Let’s Review: A Brushpainting Demo Video

I freely admit that my videos are not really good.

But this video shows me brushing and when I posted it I truly didn’t think I needed to comment on it– but now I’m not so sure. I really believe, now, that I need to add some “instructions” to the video so that it might make more sense.

Here’s the video. Pay particular attention to the stuff at the very beginning, before my hand gets in the way. Around ten seconds into it, you can clearly see what I’m doing.

You can clearly see that I use a full, small brush. A number “2” brush is usually about the right size. I prefer to use a “4” but that’s not always practical. I use thin paint. I barely touch the brush to the plastic and the paint flows from the brush to the surface of the model. This is very different from using the brush like a trowel to smooth the paint onto the surface. Thin paint runs onto the model’s surface without brushmarks and dries that way, if you have a paint that’s appropriate for this kind of brushing.

Watching the mini painters on Youtube, I can see that what I’m doing here is just different enough to require an explanation. I didn’t invent this method, but I did learn it from an article in Air Space Model magazine from 1969 and I figure that most of y’all ain’t seen it.

I look for a certain kind of paint– I call it “ammonia paint” although that is a term I invented to apply to all paints of a certain type. Hell, I don’t know if it has ammonia in it or not– it just smells like ammonia to me. Right now, a few paints “resemble” my old favorites, and can be adapted to work like the old Testors paints. But it really requires a certain kind of paint.

The paint has be thin. It has to retain all the good coverage and other characteristics (adhesion, not beading-up, self-leveling, not reactivated, doesn’t dissolve plastic, doesn’t emit toxic fumes) when thinned to that level. Most paints fail when thinned this way. They bead up. They fail to adhere. They don’t smooth out as they dry. They reactivate previous levels. They dissolve the plastic. They emit poison into the air.

A paint that goes on opaque, smooth, adheres to the surface and doesn’t dissolve prior coats is the whole secret to my method. An airbrush can cover up a multitude of bad paint qualities– the only source of complaint is usually “it won’t spray.” But when you’re brushing, you need a paint that does ALL THESE THINGS WELL.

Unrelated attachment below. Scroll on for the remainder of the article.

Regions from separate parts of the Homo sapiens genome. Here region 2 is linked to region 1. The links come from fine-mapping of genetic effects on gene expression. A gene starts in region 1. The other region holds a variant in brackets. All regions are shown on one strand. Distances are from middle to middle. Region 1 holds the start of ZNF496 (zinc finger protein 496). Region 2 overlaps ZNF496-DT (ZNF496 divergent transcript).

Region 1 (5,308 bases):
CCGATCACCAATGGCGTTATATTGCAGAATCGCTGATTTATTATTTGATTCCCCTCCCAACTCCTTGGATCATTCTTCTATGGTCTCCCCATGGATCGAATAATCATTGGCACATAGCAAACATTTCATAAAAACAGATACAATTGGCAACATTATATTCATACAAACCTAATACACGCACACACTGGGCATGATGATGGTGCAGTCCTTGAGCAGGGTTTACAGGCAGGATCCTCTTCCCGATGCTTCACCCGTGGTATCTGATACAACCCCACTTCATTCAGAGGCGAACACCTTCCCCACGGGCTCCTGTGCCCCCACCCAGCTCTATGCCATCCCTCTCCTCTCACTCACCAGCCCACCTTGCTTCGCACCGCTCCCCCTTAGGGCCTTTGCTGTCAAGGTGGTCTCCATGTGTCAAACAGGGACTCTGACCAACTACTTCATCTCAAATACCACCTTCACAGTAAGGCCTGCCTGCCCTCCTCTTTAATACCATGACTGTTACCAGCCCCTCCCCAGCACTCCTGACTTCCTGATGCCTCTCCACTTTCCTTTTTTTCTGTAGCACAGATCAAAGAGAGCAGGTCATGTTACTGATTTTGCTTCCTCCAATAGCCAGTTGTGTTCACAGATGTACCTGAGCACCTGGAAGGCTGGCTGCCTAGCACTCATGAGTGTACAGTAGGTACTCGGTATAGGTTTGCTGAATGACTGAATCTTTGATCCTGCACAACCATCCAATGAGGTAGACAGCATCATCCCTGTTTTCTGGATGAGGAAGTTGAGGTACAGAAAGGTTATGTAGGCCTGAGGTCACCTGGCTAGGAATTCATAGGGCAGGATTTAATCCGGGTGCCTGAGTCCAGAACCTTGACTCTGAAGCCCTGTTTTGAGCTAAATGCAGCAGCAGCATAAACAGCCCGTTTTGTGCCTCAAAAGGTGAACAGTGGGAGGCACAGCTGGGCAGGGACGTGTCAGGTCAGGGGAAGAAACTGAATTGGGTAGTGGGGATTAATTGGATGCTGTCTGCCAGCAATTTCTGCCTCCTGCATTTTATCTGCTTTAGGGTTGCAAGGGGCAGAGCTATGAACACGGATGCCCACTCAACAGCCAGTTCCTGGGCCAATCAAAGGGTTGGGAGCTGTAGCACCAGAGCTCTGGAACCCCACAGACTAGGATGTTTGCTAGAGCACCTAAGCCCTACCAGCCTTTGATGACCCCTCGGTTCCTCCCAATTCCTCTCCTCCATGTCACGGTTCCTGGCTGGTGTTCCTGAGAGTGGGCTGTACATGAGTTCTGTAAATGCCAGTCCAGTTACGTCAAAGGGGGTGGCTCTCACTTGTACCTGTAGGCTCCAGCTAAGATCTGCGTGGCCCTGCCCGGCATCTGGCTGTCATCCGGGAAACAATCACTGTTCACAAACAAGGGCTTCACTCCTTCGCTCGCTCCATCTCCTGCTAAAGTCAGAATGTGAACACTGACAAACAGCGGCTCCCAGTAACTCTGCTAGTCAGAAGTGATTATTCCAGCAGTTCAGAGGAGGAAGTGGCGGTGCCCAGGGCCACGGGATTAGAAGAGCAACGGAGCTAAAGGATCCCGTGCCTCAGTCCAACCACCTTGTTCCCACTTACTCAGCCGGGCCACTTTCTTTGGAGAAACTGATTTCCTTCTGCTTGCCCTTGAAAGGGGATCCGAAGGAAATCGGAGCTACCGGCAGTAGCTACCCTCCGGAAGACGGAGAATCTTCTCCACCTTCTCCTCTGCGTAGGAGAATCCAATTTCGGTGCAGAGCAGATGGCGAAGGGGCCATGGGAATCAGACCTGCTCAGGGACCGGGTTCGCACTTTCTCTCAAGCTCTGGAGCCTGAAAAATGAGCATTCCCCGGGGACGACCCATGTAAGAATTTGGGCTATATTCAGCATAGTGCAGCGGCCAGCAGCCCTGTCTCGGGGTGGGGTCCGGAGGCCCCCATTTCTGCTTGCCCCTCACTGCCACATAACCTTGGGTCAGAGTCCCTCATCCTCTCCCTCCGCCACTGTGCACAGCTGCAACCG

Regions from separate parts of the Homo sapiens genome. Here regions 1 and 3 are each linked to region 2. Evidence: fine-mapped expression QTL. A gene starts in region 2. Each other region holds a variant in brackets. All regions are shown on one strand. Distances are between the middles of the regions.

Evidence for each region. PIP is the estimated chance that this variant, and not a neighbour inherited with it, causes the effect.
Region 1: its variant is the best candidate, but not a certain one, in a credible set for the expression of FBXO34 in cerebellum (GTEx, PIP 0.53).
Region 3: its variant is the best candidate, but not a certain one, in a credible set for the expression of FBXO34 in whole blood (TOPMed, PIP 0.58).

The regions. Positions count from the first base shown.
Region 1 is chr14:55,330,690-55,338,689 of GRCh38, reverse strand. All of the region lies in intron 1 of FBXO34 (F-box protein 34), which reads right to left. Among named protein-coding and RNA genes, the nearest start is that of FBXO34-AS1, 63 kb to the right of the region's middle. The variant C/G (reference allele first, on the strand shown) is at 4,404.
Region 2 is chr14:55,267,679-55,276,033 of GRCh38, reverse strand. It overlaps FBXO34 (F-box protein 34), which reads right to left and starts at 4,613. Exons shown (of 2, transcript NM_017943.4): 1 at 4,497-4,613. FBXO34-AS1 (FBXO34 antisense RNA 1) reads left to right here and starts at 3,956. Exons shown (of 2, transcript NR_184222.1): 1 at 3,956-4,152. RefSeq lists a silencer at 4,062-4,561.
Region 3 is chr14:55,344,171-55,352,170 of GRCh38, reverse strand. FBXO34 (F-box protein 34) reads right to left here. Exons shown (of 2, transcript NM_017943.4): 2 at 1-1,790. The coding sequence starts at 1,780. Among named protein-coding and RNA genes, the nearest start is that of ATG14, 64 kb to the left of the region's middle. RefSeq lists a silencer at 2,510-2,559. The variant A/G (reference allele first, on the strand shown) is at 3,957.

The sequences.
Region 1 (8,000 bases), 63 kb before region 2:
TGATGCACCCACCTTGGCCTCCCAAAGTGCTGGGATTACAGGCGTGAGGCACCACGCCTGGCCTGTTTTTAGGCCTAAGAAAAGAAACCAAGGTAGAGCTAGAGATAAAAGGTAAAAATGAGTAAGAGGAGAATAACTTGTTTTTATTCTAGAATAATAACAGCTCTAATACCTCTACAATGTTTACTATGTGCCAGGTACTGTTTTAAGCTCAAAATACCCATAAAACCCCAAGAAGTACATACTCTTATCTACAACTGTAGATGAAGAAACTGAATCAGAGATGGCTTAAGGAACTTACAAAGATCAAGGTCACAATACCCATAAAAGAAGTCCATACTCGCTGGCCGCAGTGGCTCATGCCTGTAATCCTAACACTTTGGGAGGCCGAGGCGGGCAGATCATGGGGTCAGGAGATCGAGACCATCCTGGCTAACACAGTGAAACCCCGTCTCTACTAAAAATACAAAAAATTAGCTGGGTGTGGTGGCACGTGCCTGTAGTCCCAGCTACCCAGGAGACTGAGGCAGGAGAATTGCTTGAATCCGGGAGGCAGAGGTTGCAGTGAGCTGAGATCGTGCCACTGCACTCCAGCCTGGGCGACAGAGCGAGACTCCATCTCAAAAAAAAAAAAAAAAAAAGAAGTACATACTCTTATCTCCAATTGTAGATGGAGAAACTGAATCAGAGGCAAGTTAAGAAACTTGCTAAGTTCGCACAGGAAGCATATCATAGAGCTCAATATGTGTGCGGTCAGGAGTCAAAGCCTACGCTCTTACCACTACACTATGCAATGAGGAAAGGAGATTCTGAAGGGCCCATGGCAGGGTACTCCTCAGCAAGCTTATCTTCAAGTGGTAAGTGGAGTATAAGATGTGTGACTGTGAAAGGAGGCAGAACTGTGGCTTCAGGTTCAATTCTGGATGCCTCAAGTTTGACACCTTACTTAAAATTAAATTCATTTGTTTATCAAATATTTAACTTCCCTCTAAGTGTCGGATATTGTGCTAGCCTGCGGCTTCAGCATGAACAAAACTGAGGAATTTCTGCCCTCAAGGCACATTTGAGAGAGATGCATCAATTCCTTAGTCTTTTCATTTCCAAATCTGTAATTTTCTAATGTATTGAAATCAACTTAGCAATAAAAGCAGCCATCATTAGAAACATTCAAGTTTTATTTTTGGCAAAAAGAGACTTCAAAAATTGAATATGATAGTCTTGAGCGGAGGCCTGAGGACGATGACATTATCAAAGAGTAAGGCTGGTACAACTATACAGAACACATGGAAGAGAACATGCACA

Right now, I’m experimenting with Golden So Flat paints. So far, I have not encountered any “deal breaking” problems. I’ve been particularly happy with a mixture of 50% paint and 50% Windex window cleaner. Despite a truly epic amount of bullshit posted here and and there about Windex, I’ve tried and tried to find a problem and I don’t see it. No problems so far. The paint works really well (so far).

I’m building the old Revell Charles W. Morgan. I’m using (mostly) Tamiya paints on it, although Tamiya paints do not have all the good qualities I look for, they have other qualities that make them perfect for this particular job.

In the end, that’s the most important thing.

7 Replies to “Let’s Review: A Brushpainting Demo Video”

  1. Dan your text here makes it close to obvious whats going on though a few might expect the paint to literally drip off the brush. 😉
    The video not so much. If I hadn’t read the text at first I wouldn’t see anything than somebody brushpainting an aircraft model!
    How’s your way different/better/whatever?
    If you don’t explain that the paints thinned down – possibly needing a video to cover that – and show how to get the paint on the brush then a close up to show the little of the brush actually touching the surface of the model then..
    Possibly closing with something – “try it out though remember experience’s needed to obtain a good result.”

    1. Right on all counts.

      The wonder of it is that it seems obvious now but it never occurred to me before. I think this lack of empathy for my “students” is probably just another symptom of my overall peculiarity. What’s really funny is that I’ve studied so hard and so long to learn to “not be like that” that I now go along fooling most of the people most of the time. But really, I do think it would be “better” in some way to just be a typical shoe-gazing Asperger-y guy, and not someone who greets people at the castle gate with a fruity “good eee-even-ing” then poor Renfield wakes up a week later with bad case of fly-craving.

    1. It sure is. One of these days I’m going to do a blog post on “Official” paint. Man, that was truly the favorite paint of the Loch Ness Monster and Jack the Ripper.

  2. Thanks for the video . Images after drying would be helpful.
    I ordered a few sable brushes, will let folks know how my work turns out .

  3. Great video and I really enjoy your articles. I have to agree, nothing compares to good ole MM acrylics, such a shame they are gone. I have tried the Revell paint with good results, but there is a learning curve. I never had luck with Tamiya paint, but have good things when people mix Tamiya Retarder with the paint. I will buy some Tamiya Retarder and give it a try. Also I noticed Testors still sells their acrylic paint in paint sets at Hobby Lobby. This issue is I have to buy in sets and also limited colors.

  4. So I am mostly recovered from my COVID booster, made me tired, sore all over but glad to have it to moan about .
    Got my sable brushes, now to find my gumption…we old guys have gumption, mojo not so much.

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